Tuesday, July 28, 2009

Yesterday was a day of shocks. In the NY Times, Alastair Macaulay reviewed the current season at Jacob's Pillow, and he concluded with a long paean to Merce Cunningham's company which had just performed. Then the news broke: Merce Cunningham had died on Sunday night, July 26. Right after the performances at Jacob's Pillow; he died at home.

It wasn't unexpected (in a way) because he was 90, but in April, after his borthday, there was an article in the NY Times about how Cunningham was preparing for the continuation of his company. A number of the "senior" dancers had been let go, and the company was preparing for the revival of certain dances, and a performance schedule was being set up for the company. In the article, it stated that there was a timetable of about two years, and then Cunningham felt his legacy would be complete, and that was it.

As it happened, after reading the first of the many items about Cunningham's death, i picked up Carolyn Brown's "Chance and Circumstance: Twenty Years With Cage and Cunningham"; i opened it at random, and came across: 'The beliefs: "Dancing is a spiritual exercise in physical form" (Merce Cunningham)....'

So much for "chance" procedures. It's been so long, it's hard to remember how important "chance" was to the arts as an alternative to traditional methods of composition; this was particularly true in terms of music and dance. And at the forefront of "chance" procedures was John Cage.

It is difficult to sort out the type of "influence" that Cunningham had on the world of dance, because his singularity has persisted into the 21st Century. Others of his generation (Sybil Shearer, Anna Halprin, Paul Taylor, James Waring) did some startling, unusual things. But for some reason Cunningham continued to evolve in terms of his aesthetic. It's also hard for those of us who came to dance in the 1960s: by then, Cunningham was the old master, and a new generation of dancers (Yvonne Rainer, Simone Forti, Steve Paxton, et al) came to the fore, and were proving to be ever more radical.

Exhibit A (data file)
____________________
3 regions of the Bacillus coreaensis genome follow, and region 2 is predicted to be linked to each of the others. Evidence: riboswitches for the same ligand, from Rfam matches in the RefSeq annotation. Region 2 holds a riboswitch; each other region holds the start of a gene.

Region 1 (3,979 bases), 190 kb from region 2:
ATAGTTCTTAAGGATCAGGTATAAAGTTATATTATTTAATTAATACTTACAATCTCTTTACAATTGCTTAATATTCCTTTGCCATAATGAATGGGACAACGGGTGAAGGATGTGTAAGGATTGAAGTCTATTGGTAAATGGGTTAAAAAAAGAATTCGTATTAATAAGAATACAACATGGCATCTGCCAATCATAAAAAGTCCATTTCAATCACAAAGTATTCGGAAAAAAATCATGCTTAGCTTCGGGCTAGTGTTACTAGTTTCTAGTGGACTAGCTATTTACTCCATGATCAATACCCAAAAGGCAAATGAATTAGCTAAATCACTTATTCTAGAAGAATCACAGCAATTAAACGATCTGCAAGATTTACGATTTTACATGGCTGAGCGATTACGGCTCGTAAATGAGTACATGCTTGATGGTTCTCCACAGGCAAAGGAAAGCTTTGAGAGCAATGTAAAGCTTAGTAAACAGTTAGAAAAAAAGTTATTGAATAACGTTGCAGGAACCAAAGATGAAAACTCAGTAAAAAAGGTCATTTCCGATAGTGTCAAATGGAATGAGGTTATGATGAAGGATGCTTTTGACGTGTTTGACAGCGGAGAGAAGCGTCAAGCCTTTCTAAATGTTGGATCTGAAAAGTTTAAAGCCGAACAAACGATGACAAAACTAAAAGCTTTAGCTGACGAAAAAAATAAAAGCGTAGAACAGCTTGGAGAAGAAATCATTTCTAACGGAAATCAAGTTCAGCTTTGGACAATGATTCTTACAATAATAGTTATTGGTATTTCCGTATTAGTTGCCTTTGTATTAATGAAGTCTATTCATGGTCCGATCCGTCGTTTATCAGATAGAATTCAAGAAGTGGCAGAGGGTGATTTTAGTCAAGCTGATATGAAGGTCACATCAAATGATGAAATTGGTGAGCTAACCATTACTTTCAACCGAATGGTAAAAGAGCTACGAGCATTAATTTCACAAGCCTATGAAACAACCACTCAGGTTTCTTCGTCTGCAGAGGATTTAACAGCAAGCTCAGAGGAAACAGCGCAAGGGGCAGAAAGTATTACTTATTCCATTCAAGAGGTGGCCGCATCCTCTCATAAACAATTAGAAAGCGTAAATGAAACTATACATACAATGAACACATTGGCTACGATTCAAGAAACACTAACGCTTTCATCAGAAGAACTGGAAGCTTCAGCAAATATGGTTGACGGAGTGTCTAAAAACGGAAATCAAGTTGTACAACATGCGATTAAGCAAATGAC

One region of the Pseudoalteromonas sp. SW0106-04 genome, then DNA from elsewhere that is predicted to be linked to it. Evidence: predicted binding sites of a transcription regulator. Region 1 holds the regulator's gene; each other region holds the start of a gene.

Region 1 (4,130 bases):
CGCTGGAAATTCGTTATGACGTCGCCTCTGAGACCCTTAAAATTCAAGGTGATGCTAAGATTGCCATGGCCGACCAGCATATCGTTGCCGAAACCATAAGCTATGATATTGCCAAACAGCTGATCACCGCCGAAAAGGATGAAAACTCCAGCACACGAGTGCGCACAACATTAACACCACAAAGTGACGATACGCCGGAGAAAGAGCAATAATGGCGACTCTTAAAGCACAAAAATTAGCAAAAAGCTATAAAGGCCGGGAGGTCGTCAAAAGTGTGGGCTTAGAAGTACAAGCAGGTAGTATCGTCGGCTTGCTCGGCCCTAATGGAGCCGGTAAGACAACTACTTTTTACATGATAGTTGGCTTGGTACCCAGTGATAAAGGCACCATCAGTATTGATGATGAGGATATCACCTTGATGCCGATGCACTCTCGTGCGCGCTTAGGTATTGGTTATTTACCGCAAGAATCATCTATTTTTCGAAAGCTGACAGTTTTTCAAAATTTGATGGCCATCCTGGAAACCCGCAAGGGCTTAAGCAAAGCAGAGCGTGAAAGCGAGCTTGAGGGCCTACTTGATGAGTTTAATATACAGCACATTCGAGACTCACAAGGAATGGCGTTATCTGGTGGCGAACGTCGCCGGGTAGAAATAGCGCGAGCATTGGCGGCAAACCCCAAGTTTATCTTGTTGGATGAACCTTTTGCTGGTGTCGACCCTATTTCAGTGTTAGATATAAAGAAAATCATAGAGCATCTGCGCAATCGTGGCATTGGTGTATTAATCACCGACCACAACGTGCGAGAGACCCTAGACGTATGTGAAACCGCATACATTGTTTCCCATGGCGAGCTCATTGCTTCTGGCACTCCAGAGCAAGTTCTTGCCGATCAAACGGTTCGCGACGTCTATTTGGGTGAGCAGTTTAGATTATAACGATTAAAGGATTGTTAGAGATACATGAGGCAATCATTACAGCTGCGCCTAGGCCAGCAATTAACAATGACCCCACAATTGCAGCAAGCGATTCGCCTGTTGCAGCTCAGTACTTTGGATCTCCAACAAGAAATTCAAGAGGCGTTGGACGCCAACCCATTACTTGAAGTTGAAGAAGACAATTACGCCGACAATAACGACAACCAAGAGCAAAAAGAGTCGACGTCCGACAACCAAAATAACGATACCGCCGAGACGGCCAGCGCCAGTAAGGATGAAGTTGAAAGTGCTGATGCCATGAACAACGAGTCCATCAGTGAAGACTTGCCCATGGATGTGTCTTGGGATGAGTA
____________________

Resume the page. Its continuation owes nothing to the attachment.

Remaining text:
Yet when i close my eyes, i can see Cunningham spinning, his arms and hands darting with sharp, sudden thrusts, his feet scampering swiftly. I see that lean body in a leotard, a body that seemed almost boneless and certainly weightless.

And now he's really gone.

On a more personal note, i was alerted by Stephen Kent Jusick of MIX NYC that Robert Hilferty had died. this was really a shock, because Robert was only in his 50s. He had been a critic for Bloomberg News, and also wrote for publications like The Advocate. But i'll remember Robert as an activist filmmaker, part of the ACT-UP faction, whose video "Stop the Church" was an impassioned documentation of the gay protests at St. Patrick's Cathedral.

So a day of sadness.

Woke up to a huge obit to Cunningham by Alastair Macaulay in the NY Times, but on TCM, "On With the Show", the 1929 Warners musical which i thought had been lost. But there it was, not in color, perhaps (it had originally been shot in two-tone Technicolor, but all Technicolor prints have been lost, though there is reputedly at least one segment that has been found in color), but it does have Ethel Waters singing "Am I Blue?" And who needs anything else?


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